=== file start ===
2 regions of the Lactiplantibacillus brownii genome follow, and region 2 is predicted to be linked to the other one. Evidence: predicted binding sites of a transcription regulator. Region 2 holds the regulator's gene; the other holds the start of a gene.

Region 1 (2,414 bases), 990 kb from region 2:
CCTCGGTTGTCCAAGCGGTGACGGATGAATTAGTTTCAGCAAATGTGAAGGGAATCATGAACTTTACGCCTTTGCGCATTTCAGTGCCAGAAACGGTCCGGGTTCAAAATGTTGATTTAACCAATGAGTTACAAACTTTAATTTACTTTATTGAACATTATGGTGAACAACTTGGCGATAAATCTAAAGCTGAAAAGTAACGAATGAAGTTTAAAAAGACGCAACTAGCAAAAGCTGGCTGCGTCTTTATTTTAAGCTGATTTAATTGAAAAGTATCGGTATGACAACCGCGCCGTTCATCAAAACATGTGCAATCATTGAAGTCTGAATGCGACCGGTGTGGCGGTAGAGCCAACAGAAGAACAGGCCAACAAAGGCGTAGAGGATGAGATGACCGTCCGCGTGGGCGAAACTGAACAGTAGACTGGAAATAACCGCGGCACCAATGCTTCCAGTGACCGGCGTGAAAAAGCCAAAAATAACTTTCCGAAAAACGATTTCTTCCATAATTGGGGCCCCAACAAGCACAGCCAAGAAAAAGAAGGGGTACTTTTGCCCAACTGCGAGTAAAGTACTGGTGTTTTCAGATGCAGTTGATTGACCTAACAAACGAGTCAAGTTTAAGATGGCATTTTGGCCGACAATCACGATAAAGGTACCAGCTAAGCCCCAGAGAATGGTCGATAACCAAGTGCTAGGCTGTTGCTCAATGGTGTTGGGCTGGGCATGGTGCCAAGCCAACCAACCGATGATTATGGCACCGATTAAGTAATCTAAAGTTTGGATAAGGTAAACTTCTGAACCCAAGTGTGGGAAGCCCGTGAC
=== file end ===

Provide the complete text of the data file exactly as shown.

2 regions of the Lactiplantibacillus brownii genome follow, and region 2 is predicted to be linked to the other one. Evidence: predicted binding sites of a transcription regulator. Region 2 holds the regulator's gene; the other holds the start of a gene.

Region 1 (2,414 bases), 990 kb from region 2:
CCTCGGTTGTCCAAGCGGTGACGGATGAATTAGTTTCAGCAAATGTGAAGGGAATCATGAACTTTACGCCTTTGCGCATTTCAGTGCCAGAAACGGTCCGGGTTCAAAATGTTGATTTAACCAATGAGTTACAAACTTTAATTTACTTTATTGAACATTATGGTGAACAACTTGGCGATAAATCTAAAGCTGAAAAGTAACGAATGAAGTTTAAAAAGACGCAACTAGCAAAAGCTGGCTGCGTCTTTATTTTAAGCTGATTTAATTGAAAAGTATCGGTATGACAACCGCGCCGTTCATCAAAACATGTGCAATCATTGAAGTCTGAATGCGACCGGTGTGGCGGTAGAGCCAACAGAAGAACAGGCCAACAAAGGCGTAGAGGATGAGATGACCGTCCGCGTGGGCGAAACTGAACAGTAGACTGGAAATAACCGCGGCACCAATGCTTCCAGTGACCGGCGTGAAAAAGCCAAAAATAACTTTCCGAAAAACGATTTCTTCCATAATTGGGGCCCCAACAAGCACAGCCAAGAAAAAGAAGGGGTACTTTTGCCCAACTGCGAGTAAAGTACTGGTGTTTTCAGATGCAGTTGATTGACCTAACAAACGAGTCAAGTTTAAGATGGCATTTTGGCCGACAATCACGATAAAGGTACCAGCTAAGCCCCAGAGAATGGTCGATAACCAAGTGCTAGGCTGTTGCTCAATGGTGTTGGGCTGGGCATGGTGCCAAGCCAACCAACCGATGATTATGGCACCGATTAAGTAATCTAAAGTTTGGATAAGGTAAACTTCTGAACCCAAGTGTGGGAAGCCCGTGAC